Wednesday, May 13, 2015

This is what retirement looks like

The Fallen Angel by Daniel Silva


After narrowly surviving his last operation, Gabriel Allon, the wayward son of Israeli intelligence, has taken refuge behind the walls of the Vatican, where he is restoring one of Caravaggio's greatest masterpieces. But early one morning he is summoned to St. Peter's Basilica by Monsignor Luigi Donati, the all-powerful private secretary to His Holiness Pope Paul VII. The body of a beautiful woman lies broken beneath Michelangelo's magnificent dome. The Vatican police suspect suicide, though Gabriel believes otherwise. So, it seems, does Donati. But the monsignor is fearful that a public inquiry might inflict another scandal on the Church, and so he calls upon Gabriel to quietly pursue the truth—with one caveat.

"Rule number one at the Vatican," Donati said. "Don't ask too many questions."

Gabriel learns that the dead woman had uncovered a dangerous secret—a secret that threatens a global criminal enterprise that is looting timeless treasures of antiquity and selling them to the highest bidder. But there is more to this network than just greed. A mysterious operative is plotting an act of sabotage that will plunge the world into a conflict of apocalyptic proportions. . . .

An intoxicating blend of art, intrigue, and history, The Fallen Angel moves swiftly from the cloistered chambers of the Vatican to the glamorous ski slopes of St. Moritz to the graceful avenues of Berlin and Vienna—and, finally, to a shocking climax beneath the world's most sacred and contested parcel of land. Each setting in this extraordinary novel is rendered with the care of an Old Master, as are the spies, lovers, priests, and thieves who inhabit its pages. It is a story of faith and of the destructive power of secrets—and an all too timely reminder that those who cannot remember the past are condemned to repeat it.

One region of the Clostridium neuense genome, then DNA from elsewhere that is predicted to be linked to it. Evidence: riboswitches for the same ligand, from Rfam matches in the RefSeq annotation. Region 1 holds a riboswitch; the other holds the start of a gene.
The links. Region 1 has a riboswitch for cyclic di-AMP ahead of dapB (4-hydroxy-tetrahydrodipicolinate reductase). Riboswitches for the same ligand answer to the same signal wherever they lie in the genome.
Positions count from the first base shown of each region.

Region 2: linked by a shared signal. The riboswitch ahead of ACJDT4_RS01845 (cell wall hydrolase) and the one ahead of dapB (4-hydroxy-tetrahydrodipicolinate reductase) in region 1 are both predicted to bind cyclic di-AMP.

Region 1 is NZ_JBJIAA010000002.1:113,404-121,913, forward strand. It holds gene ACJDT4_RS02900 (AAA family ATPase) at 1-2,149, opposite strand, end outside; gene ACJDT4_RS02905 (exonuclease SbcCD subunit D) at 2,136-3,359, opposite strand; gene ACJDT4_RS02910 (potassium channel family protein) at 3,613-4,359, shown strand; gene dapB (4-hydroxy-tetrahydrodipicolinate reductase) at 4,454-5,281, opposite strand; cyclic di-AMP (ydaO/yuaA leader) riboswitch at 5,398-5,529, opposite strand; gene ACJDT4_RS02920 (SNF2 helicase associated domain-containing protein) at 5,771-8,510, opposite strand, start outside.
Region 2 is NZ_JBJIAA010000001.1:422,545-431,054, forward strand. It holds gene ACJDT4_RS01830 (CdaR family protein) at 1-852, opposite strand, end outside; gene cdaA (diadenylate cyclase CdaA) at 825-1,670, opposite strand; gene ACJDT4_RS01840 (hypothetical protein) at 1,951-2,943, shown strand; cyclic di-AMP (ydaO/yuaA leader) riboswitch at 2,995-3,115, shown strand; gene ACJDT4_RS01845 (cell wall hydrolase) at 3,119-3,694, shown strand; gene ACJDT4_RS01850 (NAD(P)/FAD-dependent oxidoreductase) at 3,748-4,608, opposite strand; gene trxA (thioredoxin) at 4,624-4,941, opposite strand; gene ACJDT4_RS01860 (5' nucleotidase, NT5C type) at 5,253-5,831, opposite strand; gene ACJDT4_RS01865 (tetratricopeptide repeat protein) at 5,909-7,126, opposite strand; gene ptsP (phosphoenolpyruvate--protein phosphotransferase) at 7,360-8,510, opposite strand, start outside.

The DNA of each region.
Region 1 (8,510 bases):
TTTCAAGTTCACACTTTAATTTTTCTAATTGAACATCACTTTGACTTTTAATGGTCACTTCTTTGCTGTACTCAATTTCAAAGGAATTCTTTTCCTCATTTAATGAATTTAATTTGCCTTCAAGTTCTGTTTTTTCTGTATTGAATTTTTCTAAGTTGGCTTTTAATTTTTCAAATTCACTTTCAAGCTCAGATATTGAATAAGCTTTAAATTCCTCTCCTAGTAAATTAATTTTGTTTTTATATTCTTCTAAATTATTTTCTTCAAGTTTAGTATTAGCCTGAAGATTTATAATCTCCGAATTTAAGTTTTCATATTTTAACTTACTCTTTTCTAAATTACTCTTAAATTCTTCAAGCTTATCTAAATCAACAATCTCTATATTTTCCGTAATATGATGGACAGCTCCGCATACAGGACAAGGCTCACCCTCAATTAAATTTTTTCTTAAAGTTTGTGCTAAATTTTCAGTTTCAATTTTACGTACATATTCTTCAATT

Rate & take

This is the 12th book in the Gabriel Allon series, and my second dive into the franchise. I think they read very well as stand alone's...just in case you were thinking of having some spy time of your very own. I love the main character, Gabriel, and the fact that part of this book takes place at the Vatican, was just a further draw for me. No matter how "retired" he is, the office just keeps finding need of his services. The book was smooth and kept the action nicely paced. I also appreciated the bits of humor sprinkled along the way and the fact the he juggles his spy craft with his first love, art restoration. That dichotomy of talents always tickles me. I say, leave the gun, take the paint brush! But then all paint and no kill might make Gabriel a dull boy, er, read.

No comments:

Post a Comment